Based on their style of play alone, Kurt Warner and Tim Tebow are miles apart.
Warner was the pocket passer with the big arm who ran the “Greatest Show on Turf” and averaged 33 pass attempts in 116 career starts. Tebow is the tight end playing quarterback, running the option and completing only 45.5 percent of his 20 pass attempts per game.
But when it comes to personality and individual values, Warner and Tebow are two peas in a pod.
Which is why Warner’s recent comments about Tebow’s outward religious expression are particularly interesting.
In an interview with the Arizona Republic, Warner — a devout Christian himself — suggested Tebow should tone things down a bit.
“You can't help but cheer for a guy like that," former NFL star Kurt Warner said. "But I'd tell him, 'Put down the boldness in regards to the words, and keep living the way you're living. Let your teammates do the talking for you. Let them cheer on your testimony.'
“I know what he's going through, and I know what he wants to accomplish, but I don't want anybody to become calloused toward Tim because they don't understand him, or are not fully aware of who he is. And you're starting to see that a little bit.”
As Republic columnist Dan Bickley points out, Warner “has already lived this story. He’s had coaches who felt religion was cutting into football time, telling Warner he spent too much time with the Bible. He saw how some fans were offended by the frequent shout-outs to Jesus, that Warner somehow was suggesting that God was a football fan, caring more about an NFL quarterback than, say, “a tsunami victim.”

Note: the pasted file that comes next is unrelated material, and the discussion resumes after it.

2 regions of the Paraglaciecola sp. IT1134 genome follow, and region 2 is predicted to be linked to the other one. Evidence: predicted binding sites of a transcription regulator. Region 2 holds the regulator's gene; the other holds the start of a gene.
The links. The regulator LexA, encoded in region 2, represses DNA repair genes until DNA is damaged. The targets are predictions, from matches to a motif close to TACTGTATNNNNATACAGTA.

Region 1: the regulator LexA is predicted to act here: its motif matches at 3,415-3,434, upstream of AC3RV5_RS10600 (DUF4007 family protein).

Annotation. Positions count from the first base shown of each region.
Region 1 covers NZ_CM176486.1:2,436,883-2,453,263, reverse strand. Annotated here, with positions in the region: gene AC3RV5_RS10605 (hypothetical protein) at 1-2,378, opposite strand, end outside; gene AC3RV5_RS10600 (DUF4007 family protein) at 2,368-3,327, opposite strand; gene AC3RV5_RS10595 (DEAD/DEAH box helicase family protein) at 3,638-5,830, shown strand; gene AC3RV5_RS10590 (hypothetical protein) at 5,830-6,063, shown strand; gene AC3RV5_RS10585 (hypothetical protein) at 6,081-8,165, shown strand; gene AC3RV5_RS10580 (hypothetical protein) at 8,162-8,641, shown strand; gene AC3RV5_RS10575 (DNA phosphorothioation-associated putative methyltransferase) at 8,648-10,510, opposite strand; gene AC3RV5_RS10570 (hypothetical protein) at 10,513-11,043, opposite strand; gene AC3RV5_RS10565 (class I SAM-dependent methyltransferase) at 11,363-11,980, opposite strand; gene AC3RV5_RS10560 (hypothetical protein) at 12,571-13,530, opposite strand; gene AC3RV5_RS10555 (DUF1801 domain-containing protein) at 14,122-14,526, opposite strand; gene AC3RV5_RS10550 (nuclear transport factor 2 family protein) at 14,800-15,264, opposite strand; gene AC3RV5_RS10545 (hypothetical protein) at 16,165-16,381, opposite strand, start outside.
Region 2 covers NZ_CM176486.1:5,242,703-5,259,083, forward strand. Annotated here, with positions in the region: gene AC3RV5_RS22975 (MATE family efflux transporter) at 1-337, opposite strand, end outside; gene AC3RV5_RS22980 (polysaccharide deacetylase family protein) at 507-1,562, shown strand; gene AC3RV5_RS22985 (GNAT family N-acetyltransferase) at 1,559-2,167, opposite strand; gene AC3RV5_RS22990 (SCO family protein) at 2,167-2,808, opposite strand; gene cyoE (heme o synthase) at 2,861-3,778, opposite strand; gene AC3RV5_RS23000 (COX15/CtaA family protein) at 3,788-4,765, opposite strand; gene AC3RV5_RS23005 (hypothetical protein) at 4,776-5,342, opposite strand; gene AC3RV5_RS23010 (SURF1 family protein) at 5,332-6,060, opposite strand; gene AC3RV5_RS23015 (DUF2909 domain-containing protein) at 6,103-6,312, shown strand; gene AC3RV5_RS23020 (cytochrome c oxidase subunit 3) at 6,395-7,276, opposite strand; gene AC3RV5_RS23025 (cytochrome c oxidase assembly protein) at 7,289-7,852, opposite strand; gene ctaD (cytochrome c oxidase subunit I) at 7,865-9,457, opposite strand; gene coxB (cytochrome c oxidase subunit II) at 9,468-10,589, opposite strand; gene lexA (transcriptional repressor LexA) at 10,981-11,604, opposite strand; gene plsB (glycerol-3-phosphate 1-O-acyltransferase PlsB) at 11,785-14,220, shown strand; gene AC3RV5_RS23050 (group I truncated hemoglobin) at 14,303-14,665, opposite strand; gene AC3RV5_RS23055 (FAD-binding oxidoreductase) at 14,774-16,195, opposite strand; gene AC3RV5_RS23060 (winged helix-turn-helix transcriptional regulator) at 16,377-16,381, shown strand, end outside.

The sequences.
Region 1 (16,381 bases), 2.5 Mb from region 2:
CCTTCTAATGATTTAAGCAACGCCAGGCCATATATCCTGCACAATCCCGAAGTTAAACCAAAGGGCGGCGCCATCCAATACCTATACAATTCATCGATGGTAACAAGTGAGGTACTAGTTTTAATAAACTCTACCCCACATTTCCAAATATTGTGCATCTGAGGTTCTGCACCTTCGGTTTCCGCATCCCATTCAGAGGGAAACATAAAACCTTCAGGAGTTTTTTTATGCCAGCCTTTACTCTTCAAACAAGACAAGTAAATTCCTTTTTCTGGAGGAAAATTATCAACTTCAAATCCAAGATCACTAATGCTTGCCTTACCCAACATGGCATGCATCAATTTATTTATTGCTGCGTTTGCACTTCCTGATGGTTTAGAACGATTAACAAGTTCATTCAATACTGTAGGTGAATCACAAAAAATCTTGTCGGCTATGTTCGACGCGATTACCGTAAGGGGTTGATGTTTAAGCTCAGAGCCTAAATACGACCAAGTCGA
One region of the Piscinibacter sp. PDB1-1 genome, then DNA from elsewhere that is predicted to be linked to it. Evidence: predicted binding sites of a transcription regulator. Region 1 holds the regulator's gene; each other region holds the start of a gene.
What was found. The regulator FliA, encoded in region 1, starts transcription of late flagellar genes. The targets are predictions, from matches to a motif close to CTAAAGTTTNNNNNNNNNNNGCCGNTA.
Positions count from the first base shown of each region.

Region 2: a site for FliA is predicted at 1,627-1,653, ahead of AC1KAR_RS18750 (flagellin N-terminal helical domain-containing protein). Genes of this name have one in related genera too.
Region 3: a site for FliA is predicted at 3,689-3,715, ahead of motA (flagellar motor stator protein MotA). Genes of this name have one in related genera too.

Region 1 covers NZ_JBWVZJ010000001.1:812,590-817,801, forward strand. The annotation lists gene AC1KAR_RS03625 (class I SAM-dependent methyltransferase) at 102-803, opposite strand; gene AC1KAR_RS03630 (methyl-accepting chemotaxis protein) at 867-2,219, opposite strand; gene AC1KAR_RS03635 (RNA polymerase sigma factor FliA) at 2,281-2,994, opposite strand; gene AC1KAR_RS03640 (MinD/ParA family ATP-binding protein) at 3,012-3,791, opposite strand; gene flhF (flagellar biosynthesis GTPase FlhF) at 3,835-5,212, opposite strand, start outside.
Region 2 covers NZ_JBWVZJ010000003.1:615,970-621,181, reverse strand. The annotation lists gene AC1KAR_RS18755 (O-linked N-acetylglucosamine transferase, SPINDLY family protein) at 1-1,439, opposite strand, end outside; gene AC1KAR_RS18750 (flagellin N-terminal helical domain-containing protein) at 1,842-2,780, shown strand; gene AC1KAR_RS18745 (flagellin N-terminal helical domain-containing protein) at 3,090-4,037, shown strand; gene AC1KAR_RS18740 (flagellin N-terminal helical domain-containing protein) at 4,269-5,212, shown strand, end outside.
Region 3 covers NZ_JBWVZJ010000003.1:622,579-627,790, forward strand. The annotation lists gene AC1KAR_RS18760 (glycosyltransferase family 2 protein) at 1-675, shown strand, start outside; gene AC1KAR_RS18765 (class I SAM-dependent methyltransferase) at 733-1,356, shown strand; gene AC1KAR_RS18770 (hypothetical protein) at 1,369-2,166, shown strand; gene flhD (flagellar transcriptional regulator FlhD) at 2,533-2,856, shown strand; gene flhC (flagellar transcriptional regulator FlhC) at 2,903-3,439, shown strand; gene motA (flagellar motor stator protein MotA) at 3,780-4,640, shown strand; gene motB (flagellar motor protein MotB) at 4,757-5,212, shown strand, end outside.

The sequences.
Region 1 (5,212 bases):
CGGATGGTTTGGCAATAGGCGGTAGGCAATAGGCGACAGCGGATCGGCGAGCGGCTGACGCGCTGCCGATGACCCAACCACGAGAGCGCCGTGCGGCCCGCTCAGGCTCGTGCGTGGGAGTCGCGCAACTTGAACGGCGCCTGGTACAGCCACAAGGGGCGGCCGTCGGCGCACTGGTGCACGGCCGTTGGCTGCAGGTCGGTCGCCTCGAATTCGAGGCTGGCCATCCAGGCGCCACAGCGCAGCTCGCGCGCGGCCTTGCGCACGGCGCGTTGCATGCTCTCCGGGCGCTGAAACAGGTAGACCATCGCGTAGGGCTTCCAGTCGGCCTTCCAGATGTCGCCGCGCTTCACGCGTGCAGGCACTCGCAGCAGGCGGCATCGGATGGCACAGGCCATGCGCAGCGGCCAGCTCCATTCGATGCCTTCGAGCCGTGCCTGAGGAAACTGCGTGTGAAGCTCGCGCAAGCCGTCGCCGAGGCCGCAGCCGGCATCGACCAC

You see it nearly every Sunday — and during the week throughout the world of sports. The first words out of an athlete’s mouth following a victory are frequently, “I just want to thank God for....”
Ray Lewis post-game interviews sometimes sound more like sermons than sports commentary. Players from two opposing teams often gather at midfield for a post-game prayer. And now, every Sunday, cameras follow Tebow every time he “Tebows”.
But Warner’s advice to Tebow is to limit that outward expression of religion on the field to avoid alienating coaches, players and fans and instead the right time to share his message.
“There’s almost a faith cliche, where (athletes) come out and say, ‘I want to thank my Lord and savior,’ Warner told the Republic. “As soon as you say that, the guard goes up, the walls go up, and I came to realize you have to be more strategic.
“The greatest impact you can have on people is never what you say, but how you live.... You set the standard with your actions. The words can come after.”
What do you think of Warner’s suggestions? Should Tebow tone down the religion on Sunday afternoons? Or should he feel free to express his conviction whenever it suits him? Does he run the risk of becoming an even more polarizing figure?
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